The Big Picture
- "Cobweb" is a mysterious horror film about a family who hears strange knocking sounds in their house. Spooky!
- "Night of the Hunted" is a tense movie set in a gas station, where a woman must outsmart a sniper who is targeting her.
- "No Hard Feelings" is a hilarious comedy starring Jennifer Lawrence as a woman who enters an odd arrangement to get her car back. Funny and explicit!
As we find ourselves in the heart of the spooky season, there are plenty of horror films making their streaming debut to check out. Not looking to be scared? Don’t fret as there are family comedies, fun action dramedies, a modern riff on the Western, and much more. Whatever type of movie you’re looking for, there is a good chance you’ll find it here.
Release Date: Friday, October 20 on Hulu
Ah, Cobweb. One of the newer horror films on this list, the less that is known about this one the better. The basics involve a family who begins to notice something strange taking place in their house. Specifically, it centers on a young boy who begins to hear knocking sounds that are coming from the very walls themselves. I'm sure it's fine and nothing to be worried about, right?
Night of the Hunted
Release Date: Friday, October 20 on Shudder
This week’s Shudder offering is Night of the Hunted which tells the story of Alice (Camille Rowe) who stops in at a gas station late one night and finds herself pinned there by a sniper. She doesn’t know why this person is gunning for her, but she’ll have to think fast in order to piece it together in order to get out with her life. For those looking for a tense movie set in a confined location, this may be your jam this week.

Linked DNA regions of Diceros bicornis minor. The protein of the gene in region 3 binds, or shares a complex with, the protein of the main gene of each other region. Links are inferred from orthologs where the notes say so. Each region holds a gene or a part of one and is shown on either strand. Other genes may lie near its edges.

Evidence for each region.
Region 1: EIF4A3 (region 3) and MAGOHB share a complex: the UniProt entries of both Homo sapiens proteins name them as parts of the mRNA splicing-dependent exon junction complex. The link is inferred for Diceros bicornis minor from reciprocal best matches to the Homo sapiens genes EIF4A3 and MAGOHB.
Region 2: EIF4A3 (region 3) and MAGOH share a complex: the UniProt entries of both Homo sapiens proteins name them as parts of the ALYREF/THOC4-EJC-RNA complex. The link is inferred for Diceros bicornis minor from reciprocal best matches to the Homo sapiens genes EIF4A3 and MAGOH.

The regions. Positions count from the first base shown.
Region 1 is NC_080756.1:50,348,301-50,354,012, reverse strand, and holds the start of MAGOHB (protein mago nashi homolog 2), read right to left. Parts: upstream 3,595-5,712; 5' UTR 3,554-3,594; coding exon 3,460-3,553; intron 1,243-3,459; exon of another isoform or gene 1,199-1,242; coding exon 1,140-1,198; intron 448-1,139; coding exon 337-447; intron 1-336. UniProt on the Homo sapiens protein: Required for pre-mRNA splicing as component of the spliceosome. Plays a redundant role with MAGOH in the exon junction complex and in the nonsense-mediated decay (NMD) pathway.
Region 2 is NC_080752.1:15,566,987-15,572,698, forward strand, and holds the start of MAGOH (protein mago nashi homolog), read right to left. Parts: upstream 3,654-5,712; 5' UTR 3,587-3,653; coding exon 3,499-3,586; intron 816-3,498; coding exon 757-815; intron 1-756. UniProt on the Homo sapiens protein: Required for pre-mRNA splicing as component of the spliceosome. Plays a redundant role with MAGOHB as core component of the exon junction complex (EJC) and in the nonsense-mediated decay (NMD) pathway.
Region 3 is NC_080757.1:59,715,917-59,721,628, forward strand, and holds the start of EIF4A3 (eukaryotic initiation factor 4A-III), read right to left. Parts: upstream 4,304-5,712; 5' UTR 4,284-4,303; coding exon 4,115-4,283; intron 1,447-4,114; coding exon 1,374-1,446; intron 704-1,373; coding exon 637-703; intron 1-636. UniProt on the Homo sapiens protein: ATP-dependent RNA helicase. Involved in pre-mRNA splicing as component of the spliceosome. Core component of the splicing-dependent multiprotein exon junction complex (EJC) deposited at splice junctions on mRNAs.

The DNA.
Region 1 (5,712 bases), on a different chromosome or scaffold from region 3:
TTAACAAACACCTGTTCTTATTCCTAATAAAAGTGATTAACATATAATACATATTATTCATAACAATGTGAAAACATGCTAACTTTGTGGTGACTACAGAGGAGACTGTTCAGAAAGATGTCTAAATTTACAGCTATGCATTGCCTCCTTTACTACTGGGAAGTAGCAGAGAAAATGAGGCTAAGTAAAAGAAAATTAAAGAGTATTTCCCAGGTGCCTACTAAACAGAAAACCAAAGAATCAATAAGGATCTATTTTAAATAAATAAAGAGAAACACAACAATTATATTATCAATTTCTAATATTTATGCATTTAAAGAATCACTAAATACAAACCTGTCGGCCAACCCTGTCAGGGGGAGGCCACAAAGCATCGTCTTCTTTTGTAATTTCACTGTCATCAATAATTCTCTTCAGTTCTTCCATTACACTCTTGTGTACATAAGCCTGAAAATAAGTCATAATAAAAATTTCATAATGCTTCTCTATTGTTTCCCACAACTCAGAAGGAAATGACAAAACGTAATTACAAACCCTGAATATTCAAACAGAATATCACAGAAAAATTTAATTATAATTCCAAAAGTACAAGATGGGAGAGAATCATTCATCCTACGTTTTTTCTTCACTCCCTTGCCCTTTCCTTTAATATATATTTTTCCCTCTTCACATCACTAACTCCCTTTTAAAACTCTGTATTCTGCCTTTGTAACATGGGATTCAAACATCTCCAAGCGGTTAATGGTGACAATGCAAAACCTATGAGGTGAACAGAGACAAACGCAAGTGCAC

No Hard Feelings
Release Date: Sunday, October 22 on Netflix
A film that finally gives Jennifer Lawrence the comedy she’s long deserved, No Hard Feelings is part of a bit of a summertime resurgence for the R-rated comedy. Centering on the troubled Maddie (Lawrence) as she tries to get a car back that she needs to work, she answers an ad on Craiglist looking for a young woman to date their son. In exchange, she’ll get their car as long as she sleeps with him. This leads to many shenanigans just as it does an oddly sweet undercurrent as the two actually end up forming a bond outside the odd arrangement. Don’t worry though, it’s still plenty explicit and really allows Lawrence to let loose like she never has before.
Release Date: Friday, October 20 on Netflix
The directorial debut from comedian Bill Burr, Old Dads is about exactly what the title lays out: middle-aged patriarchs. As try to navigate a changing world and raising kids, the jokes center just as much around their disconnection with everything around them as it does the frequent absurdities of modern life. For those who may think this is just Burr poking fun at others, his comedy has shifted towards being about his own shortcomings as well. Time will only tell if his film is able to carry this forward, but it’s still one of the more potentially interesting comedies to have on your radar this week.
Release Date: Tuesday, October 17 on Prime Video